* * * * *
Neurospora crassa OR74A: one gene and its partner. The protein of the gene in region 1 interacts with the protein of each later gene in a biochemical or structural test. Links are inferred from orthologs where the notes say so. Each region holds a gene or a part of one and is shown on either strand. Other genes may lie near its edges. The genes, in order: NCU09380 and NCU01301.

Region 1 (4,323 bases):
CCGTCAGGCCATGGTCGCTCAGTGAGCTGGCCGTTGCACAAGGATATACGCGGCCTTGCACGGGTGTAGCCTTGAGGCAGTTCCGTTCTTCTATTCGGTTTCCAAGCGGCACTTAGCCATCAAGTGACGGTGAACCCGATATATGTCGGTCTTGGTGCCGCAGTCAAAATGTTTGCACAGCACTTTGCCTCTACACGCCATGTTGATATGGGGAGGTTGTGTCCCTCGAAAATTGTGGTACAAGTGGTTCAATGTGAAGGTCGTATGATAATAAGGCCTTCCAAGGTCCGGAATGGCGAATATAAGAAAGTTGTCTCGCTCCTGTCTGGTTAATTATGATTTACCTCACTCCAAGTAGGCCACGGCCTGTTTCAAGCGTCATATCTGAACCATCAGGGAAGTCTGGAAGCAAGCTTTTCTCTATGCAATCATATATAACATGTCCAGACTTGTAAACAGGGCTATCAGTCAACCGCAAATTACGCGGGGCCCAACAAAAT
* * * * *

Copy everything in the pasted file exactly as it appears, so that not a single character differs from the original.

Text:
Neurospora crassa OR74A: one gene and its partner. The protein of the gene in region 1 interacts with the protein of each later gene in a biochemical or structural test. Links are inferred from orthologs where the notes say so. Each region holds a gene or a part of one and is shown on either strand. Other genes may lie near its edges. The genes, in order: NCU09380 and NCU01301.

Region 1 (4,323 bases):
CCGTCAGGCCATGGTCGCTCAGTGAGCTGGCCGTTGCACAAGGATATACGCGGCCTTGCACGGGTGTAGCCTTGAGGCAGTTCCGTTCTTCTATTCGGTTTCCAAGCGGCACTTAGCCATCAAGTGACGGTGAACCCGATATATGTCGGTCTTGGTGCCGCAGTCAAAATGTTTGCACAGCACTTTGCCTCTACACGCCATGTTGATATGGGGAGGTTGTGTCCCTCGAAAATTGTGGTACAAGTGGTTCAATGTGAAGGTCGTATGATAATAAGGCCTTCCAAGGTCCGGAATGGCGAATATAAGAAAGTTGTCTCGCTCCTGTCTGGTTAATTATGATTTACCTCACTCCAAGTAGGCCACGGCCTGTTTCAAGCGTCATATCTGAACCATCAGGGAAGTCTGGAAGCAAGCTTTTCTCTATGCAATCATATATAACATGTCCAGACTTGTAAACAGGGCTATCAGTCAACCGCAAATTACGCGGGGCCCAACAAAAT